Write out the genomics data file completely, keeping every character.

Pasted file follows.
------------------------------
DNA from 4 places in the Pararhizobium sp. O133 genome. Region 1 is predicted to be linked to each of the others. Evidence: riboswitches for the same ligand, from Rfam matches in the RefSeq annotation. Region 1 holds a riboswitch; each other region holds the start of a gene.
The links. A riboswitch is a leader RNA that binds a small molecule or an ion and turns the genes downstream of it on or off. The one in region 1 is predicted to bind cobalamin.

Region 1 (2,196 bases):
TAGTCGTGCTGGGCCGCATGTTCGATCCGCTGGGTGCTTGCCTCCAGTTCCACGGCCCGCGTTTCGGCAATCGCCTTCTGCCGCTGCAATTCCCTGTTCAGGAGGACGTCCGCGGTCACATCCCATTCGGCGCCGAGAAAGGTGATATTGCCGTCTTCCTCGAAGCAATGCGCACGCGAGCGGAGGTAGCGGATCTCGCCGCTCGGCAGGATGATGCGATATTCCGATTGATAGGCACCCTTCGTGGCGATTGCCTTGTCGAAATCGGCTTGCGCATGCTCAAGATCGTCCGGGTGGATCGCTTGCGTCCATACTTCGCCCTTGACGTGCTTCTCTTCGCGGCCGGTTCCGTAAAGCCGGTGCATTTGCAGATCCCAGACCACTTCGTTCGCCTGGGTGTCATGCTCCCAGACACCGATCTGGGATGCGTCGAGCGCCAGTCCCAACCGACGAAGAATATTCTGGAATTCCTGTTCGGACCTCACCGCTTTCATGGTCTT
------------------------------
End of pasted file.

DNA from 4 places in the Pararhizobium sp. O133 genome. Region 1 is predicted to be linked to each of the others. Evidence: riboswitches for the same ligand, from Rfam matches in the RefSeq annotation. Region 1 holds a riboswitch; each other region holds the start of a gene.
The links. A riboswitch is a leader RNA that binds a small molecule or an ion and turns the genes downstream of it on or off. The one in region 1 is predicted to bind cobalamin.

Region 1 (2,196 bases):
TAGTCGTGCTGGGCCGCATGTTCGATCCGCTGGGTGCTTGCCTCCAGTTCCACGGCCCGCGTTTCGGCAATCGCCTTCTGCCGCTGCAATTCCCTGTTCAGGAGGACGTCCGCGGTCACATCCCATTCGGCGCCGAGAAAGGTGATATTGCCGTCTTCCTCGAAGCAATGCGCACGCGAGCGGAGGTAGCGGATCTCGCCGCTCGGCAGGATGATGCGATATTCCGATTGATAGGCACCCTTCGTGGCGATTGCCTTGTCGAAATCGGCTTGCGCATGCTCAAGATCGTCCGGGTGGATCGCTTGCGTCCATACTTCGCCCTTGACGTGCTTCTCTTCGCGGCCGGTTCCGTAAAGCCGGTGCATTTGCAGATCCCAGACCACTTCGTTCGCCTGGGTGTCATGCTCCCAGACACCGATCTGGGATGCGTCGAGCGCCAGTCCCAACCGACGAAGAATATTCTGGAATTCCTGTTCGGACCTCACCGCTTTCATGGTCTT